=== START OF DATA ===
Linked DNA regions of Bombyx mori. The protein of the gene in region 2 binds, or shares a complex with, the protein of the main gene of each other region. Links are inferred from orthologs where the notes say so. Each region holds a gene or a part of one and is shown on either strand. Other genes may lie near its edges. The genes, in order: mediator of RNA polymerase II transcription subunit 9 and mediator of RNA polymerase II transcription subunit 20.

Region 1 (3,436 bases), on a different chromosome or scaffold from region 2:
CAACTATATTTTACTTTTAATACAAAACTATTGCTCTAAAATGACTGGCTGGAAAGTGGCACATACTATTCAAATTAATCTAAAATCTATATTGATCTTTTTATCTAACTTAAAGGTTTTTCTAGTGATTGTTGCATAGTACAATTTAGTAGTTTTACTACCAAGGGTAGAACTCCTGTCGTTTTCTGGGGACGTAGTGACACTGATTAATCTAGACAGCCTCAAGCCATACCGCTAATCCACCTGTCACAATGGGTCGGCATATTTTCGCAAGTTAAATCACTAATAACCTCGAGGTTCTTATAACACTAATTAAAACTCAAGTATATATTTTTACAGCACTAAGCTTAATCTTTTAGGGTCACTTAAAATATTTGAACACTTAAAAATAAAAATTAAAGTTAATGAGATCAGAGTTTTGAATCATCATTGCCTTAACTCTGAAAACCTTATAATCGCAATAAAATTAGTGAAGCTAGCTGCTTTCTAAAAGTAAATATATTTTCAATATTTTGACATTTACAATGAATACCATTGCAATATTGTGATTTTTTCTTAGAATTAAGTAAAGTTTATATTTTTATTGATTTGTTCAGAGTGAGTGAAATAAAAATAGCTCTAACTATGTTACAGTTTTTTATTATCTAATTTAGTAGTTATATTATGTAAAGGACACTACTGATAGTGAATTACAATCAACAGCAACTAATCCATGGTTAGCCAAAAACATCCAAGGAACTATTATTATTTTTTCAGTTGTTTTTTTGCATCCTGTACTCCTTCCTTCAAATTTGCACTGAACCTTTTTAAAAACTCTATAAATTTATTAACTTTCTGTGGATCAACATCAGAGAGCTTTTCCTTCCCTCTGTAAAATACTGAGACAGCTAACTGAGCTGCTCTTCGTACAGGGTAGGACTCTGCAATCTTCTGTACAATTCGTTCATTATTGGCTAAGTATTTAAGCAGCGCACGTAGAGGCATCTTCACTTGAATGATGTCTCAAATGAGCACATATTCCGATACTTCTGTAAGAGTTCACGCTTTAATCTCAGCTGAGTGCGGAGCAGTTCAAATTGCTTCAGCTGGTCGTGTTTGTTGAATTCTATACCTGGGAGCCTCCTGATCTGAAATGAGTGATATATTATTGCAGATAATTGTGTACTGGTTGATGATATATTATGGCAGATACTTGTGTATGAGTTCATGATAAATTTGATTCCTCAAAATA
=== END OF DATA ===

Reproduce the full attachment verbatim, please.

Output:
Linked DNA regions of Bombyx mori. The protein of the gene in region 2 binds, or shares a complex with, the protein of the main gene of each other region. Links are inferred from orthologs where the notes say so. Each region holds a gene or a part of one and is shown on either strand. Other genes may lie near its edges. The genes, in order: mediator of RNA polymerase II transcription subunit 9 and mediator of RNA polymerase II transcription subunit 20.

Region 1 (3,436 bases), on a different chromosome or scaffold from region 2:
CAACTATATTTTACTTTTAATACAAAACTATTGCTCTAAAATGACTGGCTGGAAAGTGGCACATACTATTCAAATTAATCTAAAATCTATATTGATCTTTTTATCTAACTTAAAGGTTTTTCTAGTGATTGTTGCATAGTACAATTTAGTAGTTTTACTACCAAGGGTAGAACTCCTGTCGTTTTCTGGGGACGTAGTGACACTGATTAATCTAGACAGCCTCAAGCCATACCGCTAATCCACCTGTCACAATGGGTCGGCATATTTTCGCAAGTTAAATCACTAATAACCTCGAGGTTCTTATAACACTAATTAAAACTCAAGTATATATTTTTACAGCACTAAGCTTAATCTTTTAGGGTCACTTAAAATATTTGAACACTTAAAAATAAAAATTAAAGTTAATGAGATCAGAGTTTTGAATCATCATTGCCTTAACTCTGAAAACCTTATAATCGCAATAAAATTAGTGAAGCTAGCTGCTTTCTAAAAGTAAATATATTTTCAATATTTTGACATTTACAATGAATACCATTGCAATATTGTGATTTTTTCTTAGAATTAAGTAAAGTTTATATTTTTATTGATTTGTTCAGAGTGAGTGAAATAAAAATAGCTCTAACTATGTTACAGTTTTTTATTATCTAATTTAGTAGTTATATTATGTAAAGGACACTACTGATAGTGAATTACAATCAACAGCAACTAATCCATGGTTAGCCAAAAACATCCAAGGAACTATTATTATTTTTTCAGTTGTTTTTTTGCATCCTGTACTCCTTCCTTCAAATTTGCACTGAACCTTTTTAAAAACTCTATAAATTTATTAACTTTCTGTGGATCAACATCAGAGAGCTTTTCCTTCCCTCTGTAAAATACTGAGACAGCTAACTGAGCTGCTCTTCGTACAGGGTAGGACTCTGCAATCTTCTGTACAATTCGTTCATTATTGGCTAAGTATTTAAGCAGCGCACGTAGAGGCATCTTCACTTGAATGATGTCTCAAATGAGCACATATTCCGATACTTCTGTAAGAGTTCACGCTTTAATCTCAGCTGAGTGCGGAGCAGTTCAAATTGCTTCAGCTGGTCGTGTTTGTTGAATTCTATACCTGGGAGCCTCCTGATCTGAAATGAGTGATATATTATTGCAGATAATTGTGTACTGGTTGATGATATATTATGGCAGATACTTGTGTATGAGTTCATGATAAATTTGATTCCTCAAAATA